- It's all in the wording. If g(x) = 3/4 was given without context then yes, I'd think of a line passing through y = 3/4 too. But here, the question asks for a solution to g(x) = 3/4 given g(x) = 1/x. So, it means that you're given a function's value (3/4) at a point (which is unknown) and you're asked to find if IVT can be used to determine whether there is some x for which 1/x = 3/4 with the x being between 1 and 2, and Sal goes onto prove the same.(1 vote)

- 1:08

Wanted to fix that the function 1/x is not discontinuous at the range [-1,1], but rather only discontinuous at 0. Wrong part: [-1,1] implies discontinuity at 0 but also implies discontinuity at [-1,0)U(0,1] which is wrong.(1 vote)

## Video transcript

- [Instructor] Let g
of x equal one over x. Can we use the intermediate value theorem to say that there is a value c, such that g of c is equal to zero, and negative one is
less than or equal to c, is less than or equal to one? If so, write a justification. So in order to even use the
intermediate value theorem, you have to be continuous
over the interval that you care about. And this interval that we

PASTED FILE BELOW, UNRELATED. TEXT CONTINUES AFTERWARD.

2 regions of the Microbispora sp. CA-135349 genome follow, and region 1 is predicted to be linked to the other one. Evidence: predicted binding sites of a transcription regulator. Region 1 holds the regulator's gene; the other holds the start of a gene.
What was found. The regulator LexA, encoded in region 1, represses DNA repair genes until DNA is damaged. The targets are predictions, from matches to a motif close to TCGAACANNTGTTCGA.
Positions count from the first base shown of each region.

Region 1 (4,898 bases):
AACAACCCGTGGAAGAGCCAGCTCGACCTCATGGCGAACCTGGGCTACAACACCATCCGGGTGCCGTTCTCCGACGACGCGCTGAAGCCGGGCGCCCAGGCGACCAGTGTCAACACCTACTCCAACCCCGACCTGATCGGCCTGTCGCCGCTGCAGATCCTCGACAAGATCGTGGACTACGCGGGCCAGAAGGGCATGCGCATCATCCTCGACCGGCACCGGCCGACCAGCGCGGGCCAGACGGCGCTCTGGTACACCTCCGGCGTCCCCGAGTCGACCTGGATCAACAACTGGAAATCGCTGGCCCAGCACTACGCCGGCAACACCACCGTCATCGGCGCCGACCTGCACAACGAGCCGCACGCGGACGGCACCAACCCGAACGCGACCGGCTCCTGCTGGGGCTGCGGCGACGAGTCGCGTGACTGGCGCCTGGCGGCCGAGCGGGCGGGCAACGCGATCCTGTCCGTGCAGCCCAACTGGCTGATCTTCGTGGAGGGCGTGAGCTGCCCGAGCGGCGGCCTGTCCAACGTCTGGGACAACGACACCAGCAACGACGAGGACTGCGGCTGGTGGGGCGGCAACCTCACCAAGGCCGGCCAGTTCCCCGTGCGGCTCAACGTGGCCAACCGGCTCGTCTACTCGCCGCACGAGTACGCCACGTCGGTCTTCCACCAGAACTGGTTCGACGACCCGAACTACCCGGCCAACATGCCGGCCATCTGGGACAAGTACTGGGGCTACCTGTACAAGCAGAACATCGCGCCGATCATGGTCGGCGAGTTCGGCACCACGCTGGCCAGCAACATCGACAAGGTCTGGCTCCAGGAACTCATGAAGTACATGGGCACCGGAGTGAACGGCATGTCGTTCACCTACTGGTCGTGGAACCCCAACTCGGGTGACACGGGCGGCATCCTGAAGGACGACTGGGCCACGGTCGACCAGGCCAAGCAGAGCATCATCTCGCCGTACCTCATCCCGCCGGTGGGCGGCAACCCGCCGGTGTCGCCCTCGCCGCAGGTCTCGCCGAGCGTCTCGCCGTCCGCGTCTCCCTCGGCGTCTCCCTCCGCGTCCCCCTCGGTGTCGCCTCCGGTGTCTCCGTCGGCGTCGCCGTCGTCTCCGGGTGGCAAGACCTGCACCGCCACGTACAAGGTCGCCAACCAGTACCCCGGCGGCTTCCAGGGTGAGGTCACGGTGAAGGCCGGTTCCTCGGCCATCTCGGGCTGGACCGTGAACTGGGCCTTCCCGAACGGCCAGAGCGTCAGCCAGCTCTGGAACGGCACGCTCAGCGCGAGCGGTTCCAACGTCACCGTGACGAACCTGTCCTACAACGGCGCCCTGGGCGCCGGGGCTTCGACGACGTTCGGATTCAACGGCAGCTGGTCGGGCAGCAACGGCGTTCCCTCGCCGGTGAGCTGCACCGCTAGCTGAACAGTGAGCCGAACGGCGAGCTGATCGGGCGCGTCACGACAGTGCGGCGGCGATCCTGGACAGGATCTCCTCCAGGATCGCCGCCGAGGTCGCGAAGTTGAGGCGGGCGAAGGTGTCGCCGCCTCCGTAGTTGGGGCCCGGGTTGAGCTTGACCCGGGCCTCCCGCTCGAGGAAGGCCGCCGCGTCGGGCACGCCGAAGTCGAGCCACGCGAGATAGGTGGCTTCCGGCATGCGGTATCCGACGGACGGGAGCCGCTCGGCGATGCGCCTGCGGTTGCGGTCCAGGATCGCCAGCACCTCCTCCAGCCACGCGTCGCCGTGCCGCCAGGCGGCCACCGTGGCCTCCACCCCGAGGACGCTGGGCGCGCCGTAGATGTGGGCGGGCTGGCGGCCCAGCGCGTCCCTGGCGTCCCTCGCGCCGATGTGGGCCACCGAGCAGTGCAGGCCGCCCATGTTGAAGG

care about is from x equals negative one to one. And, one over x is not
continuous over that interval, it is not defined when x is equal to zero. And so, we could say, no, because, g of x not defined, or I
could say not continuous. It's also not defined on
every point of the interval, but let's say not continuous
over the closed interval from negative one to one. And we could even put in
parentheses not defined, at x is equal to zero. All right, now let's start
asking the second question. Can we use the intermediate
value theorem to say that the equation g of x is equal to 3/4 has a solution where 1 is
less than or equal to x, is less than or equal to two? If so, write a justification. All right so first let's
look at the interval. If we're thinking about the
interval from one to two, well, yeah, our function
is going to be continuous over that interval, so we
could say g of x is continuous on the closed interval from one to two. And if you wanted to put
more justification there, you could say g defined
for all real numbers, such that x does not equal zero. I could write g of x
defined for all real numbers such that x does not equal to zero, and you could say rational
functions like one over x, are continuous at all
points in their domains. That's going really
establishing that g of x is continuous on that interval. And then we wanna see what
values does g take over, take on at the end point, or actually, these are the end points we're
looking at right over here. G of one is going to be
equal to one over one is one, and g of two is going to be one over two. So, 3/4 is between g of one and g of two, so by the intermediate value theorem, there must be an x that is in the interval from where it's talking about
the interval from one to two, such that g of x is equal to 3/4. And so, yes, we can use the
intermediate value theorem to say that the equation
g of x is equal to 3/4 has a solution, and we are done.